THE SECRETS OF CASINOS (XIX) The Big Bang moment of Vegas and the 8th wonder of the world: The secrets behind the Hoover Dam

Friday, 13 January 2017

-Oana Mihalache

Sometimes, the history behind some places hides details that are captivating and surprising. The fact that we are often used to consider the present developing phase of some places as being a natural and unquestioned one shows that we must look more often into their archive and expand our informational adventures. It is also the case of a construction near to Las Vegas that influenced the development of this gambling paradise almost as much as or maybe to the same extent to which casinos did. The Hoover Dam was built almost a century ago and those who contributed to its construction also represented a massive wave of customers for casinos and striptease clubs, then the dam helped the infrastructure to develop, became a touristic attraction in itself and then eased the process of Vegas becoming a ”gambling lighthouse”, visible from space. We promise you an exciting story about one of the secrets behind the Vegas casinos, but also many ”wow” details that will captivate you, in the paragraphs below.

The 8th wonder of the world

Sometimes called, not without a proper bombastic approach, the ”8th wonder of the world”, the Hoover Dam – with an architecture and magnitude that are truly impressive – was the most ambitious project of its type when it was constructed. Built between 1930 and 1936, the project worth then $175 million, became paradigmatic for the development of Vegas. In fact, the beginning of this project coincides with the legalization of gambling in the Nevada casinos, which was made in 1931, which meant that many of those working on the dam site had also become loyal customers on Fremont Street, the equivalent of that time for the Strip of Vegas and the only paved street in the city, but also for the brothels found then in abundance in Vegas. Beyond this legalization, Vegas was a city with only 5.200 inhabitants back then and was already known for its lax enforcement of laws during Prohibition – the so-called Nobility Experiment – through which selling and making commerce with alcohol was prohibited, which brought an infamous name for the city.

From hundreds of thousands to million visitors

Located at nearly 50 km from Vegas, the Dam initially called Boulder later received the name of President Herbert Hoover, in 1947. The fact that this dam then ensured cheaper energy for inhabitants in Vegas and eased water supply projects led to an extremely fast infrastructure development and in 1931 the population already reached 7.500 people. Incomes brought to Vegas which were related to the project reached $70 million in 1939. When it was opened, president Roosevelt said it was an ”engineering victory” and that ”It’s another great achievement of American resourcefulness, American skill and determination”. In fact, the dam facilitated the development of the now famous Strip of Vegas, an area which now consumes a huge amount of electric power and it is renowned for that fact that it became the brightest spot on Earth when looked upon from Space, and images captured by The International Space Station seem to confirm this fact.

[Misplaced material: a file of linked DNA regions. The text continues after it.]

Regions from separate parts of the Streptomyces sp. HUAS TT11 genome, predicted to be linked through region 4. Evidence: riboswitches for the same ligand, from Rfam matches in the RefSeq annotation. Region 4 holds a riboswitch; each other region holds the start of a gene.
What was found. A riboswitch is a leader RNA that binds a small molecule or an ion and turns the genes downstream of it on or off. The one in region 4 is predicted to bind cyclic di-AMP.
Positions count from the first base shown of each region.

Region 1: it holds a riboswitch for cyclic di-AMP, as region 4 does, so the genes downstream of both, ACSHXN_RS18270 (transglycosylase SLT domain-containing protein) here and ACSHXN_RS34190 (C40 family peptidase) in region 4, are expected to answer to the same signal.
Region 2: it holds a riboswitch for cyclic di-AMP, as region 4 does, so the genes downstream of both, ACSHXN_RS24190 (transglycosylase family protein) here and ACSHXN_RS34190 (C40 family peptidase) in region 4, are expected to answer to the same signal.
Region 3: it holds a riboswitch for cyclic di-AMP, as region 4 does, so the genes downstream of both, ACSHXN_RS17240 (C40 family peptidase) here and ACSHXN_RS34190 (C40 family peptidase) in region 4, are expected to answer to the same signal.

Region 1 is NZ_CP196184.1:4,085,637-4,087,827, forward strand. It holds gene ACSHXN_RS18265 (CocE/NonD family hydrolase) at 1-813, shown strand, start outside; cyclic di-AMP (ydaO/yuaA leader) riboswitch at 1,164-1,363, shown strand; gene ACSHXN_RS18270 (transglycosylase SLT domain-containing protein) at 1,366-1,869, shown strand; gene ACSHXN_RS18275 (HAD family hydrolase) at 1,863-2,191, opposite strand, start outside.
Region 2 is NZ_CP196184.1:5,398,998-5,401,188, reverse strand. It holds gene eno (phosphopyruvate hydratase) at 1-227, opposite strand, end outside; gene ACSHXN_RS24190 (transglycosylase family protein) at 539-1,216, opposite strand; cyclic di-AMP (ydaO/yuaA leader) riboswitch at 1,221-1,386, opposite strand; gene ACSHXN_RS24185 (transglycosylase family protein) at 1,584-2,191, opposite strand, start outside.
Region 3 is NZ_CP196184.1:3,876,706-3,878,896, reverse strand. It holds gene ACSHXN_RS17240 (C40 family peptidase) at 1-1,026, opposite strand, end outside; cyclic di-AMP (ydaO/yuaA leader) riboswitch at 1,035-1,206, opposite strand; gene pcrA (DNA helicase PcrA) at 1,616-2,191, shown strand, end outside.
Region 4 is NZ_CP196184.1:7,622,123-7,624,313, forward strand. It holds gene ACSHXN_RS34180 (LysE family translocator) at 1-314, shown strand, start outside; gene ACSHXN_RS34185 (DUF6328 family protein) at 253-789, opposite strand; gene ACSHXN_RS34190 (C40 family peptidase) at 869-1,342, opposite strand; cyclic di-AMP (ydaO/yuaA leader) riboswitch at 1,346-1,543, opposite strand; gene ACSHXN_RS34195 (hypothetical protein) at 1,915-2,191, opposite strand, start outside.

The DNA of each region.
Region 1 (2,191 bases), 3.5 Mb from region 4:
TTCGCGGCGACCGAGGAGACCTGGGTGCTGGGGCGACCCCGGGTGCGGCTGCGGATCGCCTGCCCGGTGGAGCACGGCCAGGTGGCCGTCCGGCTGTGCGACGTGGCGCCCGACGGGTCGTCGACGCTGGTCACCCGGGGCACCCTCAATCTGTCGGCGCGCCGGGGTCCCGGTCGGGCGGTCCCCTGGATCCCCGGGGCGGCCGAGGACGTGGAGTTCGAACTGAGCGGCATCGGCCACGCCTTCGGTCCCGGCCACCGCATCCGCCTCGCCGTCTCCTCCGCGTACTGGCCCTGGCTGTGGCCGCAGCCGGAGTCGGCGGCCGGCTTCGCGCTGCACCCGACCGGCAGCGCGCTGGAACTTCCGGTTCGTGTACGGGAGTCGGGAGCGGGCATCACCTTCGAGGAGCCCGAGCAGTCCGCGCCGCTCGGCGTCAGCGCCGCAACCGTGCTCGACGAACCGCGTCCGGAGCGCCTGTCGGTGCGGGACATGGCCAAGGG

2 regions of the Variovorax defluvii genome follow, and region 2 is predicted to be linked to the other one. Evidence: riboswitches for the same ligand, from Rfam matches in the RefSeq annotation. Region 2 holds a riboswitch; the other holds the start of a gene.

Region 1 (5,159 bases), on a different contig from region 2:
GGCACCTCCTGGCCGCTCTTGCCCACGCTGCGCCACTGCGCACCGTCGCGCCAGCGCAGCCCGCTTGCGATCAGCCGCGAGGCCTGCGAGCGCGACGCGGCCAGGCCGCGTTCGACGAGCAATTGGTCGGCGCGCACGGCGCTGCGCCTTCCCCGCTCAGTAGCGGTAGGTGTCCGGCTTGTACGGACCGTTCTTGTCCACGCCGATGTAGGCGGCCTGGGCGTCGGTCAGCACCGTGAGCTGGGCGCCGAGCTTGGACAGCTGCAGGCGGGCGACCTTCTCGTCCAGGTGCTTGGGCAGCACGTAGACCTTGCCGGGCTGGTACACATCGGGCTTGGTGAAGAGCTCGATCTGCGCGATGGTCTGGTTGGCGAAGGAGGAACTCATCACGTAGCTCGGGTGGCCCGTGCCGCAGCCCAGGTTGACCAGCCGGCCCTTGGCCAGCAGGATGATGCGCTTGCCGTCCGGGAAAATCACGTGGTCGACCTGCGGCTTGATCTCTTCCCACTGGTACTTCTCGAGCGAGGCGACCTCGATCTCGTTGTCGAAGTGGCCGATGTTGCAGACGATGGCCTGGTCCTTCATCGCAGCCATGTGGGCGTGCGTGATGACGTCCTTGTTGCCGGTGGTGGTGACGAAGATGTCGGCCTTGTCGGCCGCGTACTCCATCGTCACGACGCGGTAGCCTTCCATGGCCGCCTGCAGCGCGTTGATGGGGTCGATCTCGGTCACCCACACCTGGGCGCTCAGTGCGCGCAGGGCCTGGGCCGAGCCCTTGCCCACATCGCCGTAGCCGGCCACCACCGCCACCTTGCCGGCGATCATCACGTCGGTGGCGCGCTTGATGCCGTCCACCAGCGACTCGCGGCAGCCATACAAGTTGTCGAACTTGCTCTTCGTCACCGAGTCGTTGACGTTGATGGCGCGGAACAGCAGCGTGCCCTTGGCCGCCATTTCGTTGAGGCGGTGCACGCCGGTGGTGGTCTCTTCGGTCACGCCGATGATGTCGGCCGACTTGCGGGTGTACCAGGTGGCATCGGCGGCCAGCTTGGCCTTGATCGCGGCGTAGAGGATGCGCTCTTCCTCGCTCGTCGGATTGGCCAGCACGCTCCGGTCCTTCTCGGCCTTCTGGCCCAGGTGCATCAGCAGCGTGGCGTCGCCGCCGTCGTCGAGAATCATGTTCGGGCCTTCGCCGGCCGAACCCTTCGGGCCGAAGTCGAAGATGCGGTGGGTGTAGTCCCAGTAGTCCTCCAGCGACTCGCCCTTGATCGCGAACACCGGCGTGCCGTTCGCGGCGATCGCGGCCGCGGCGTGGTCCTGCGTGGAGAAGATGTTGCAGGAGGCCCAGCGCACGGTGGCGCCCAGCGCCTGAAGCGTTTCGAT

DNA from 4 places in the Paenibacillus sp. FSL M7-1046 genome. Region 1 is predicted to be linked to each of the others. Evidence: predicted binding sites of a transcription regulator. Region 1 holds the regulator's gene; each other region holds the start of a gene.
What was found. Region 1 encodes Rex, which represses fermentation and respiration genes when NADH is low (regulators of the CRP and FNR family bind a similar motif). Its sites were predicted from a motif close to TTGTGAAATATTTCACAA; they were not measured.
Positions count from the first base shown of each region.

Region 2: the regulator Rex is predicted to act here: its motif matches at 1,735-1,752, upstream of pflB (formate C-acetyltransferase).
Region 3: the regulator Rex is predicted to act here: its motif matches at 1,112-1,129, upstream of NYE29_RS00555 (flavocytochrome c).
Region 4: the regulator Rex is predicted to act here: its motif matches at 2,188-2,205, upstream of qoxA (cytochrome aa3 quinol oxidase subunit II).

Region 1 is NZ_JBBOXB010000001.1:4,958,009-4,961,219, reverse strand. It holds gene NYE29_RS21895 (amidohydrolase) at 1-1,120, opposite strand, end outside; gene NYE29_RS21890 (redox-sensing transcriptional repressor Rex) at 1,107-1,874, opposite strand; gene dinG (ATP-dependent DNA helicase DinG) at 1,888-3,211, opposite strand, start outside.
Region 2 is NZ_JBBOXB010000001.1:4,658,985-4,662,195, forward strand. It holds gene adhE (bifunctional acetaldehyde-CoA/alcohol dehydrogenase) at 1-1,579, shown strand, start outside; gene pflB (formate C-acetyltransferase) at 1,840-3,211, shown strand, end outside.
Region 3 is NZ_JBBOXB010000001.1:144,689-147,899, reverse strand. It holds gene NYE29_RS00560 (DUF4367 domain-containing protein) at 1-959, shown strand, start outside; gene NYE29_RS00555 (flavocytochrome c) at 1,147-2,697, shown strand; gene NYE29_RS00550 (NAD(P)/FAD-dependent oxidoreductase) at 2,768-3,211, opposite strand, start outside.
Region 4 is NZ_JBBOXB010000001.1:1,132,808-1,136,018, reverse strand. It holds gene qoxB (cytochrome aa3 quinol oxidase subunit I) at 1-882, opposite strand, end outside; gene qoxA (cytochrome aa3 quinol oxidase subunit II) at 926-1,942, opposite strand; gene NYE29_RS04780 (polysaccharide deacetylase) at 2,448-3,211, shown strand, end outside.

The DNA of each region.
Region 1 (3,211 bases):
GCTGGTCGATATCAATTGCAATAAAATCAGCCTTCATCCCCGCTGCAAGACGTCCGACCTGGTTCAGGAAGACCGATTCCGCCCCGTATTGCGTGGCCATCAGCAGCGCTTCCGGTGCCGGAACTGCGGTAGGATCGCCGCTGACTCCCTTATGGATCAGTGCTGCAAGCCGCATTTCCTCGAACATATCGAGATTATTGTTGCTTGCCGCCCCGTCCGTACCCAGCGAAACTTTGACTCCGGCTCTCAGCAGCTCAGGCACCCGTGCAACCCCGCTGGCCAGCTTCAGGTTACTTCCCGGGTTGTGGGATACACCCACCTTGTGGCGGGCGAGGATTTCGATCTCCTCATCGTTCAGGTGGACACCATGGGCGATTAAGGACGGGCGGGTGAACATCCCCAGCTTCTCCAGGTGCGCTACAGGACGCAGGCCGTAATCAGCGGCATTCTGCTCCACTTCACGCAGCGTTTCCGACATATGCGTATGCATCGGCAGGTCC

From small casinos and brothels to mega-resorts like Mirage

The Dam became a touristic attraction in itself and in 1932 around 100.000 people visited the construction site, many of them also becoming a Vegas clientele. In comparison, the dam is now visited by 10 million people every year, and Vegas by 40 million. The construction of this dam turned an underdeveloped area like Vegas at the beginning of the 20th century into a metropolitan area with over two million inhabitants, and this thing wouldn’t have happened if the dam hadn’t provided water supply. The moment when the development of casinos in Vegas took shape was in 1941, when El Rancho Vegas Resort was open, soon many other important ones followed, and the section of highway that now hosts an impressive number of casinos became known as “The Strip”. The 1989 moment came, when the casino developer Steve Wynn opened the first mega-resort of Vegas, Mirage.

When the Hoover Dam was inaugurated, the colossus concrete construction built as a gravity-arch was the world’s largest power plant of its time. It stands 220 meters tall and it its 200 meters thick and now provides energy for California, Nevada, and Arizona. Specialists estimate that it the dam did not exist, it would now take an amount of $4 billion to build it.

Even if at that time the impressive development of Vegas, until reaching the stage it reached now was not predicted, the Hoover Dam is still is one of the most important constructions in the history of Vegas, which continues to influence its development. If at the beginning of the 20th century, when Vegas was founded during a land auction in the area, was known as an “underdeveloped dessert valley” between Utah and California, it is now one of the most important cities for gambling operators, for players and for many celebrities around the world. If those in the gambling industry are not able to imagine the world without Las Vegas, residents there are unable to imagine life without Hoover Dam.

Author: Editor

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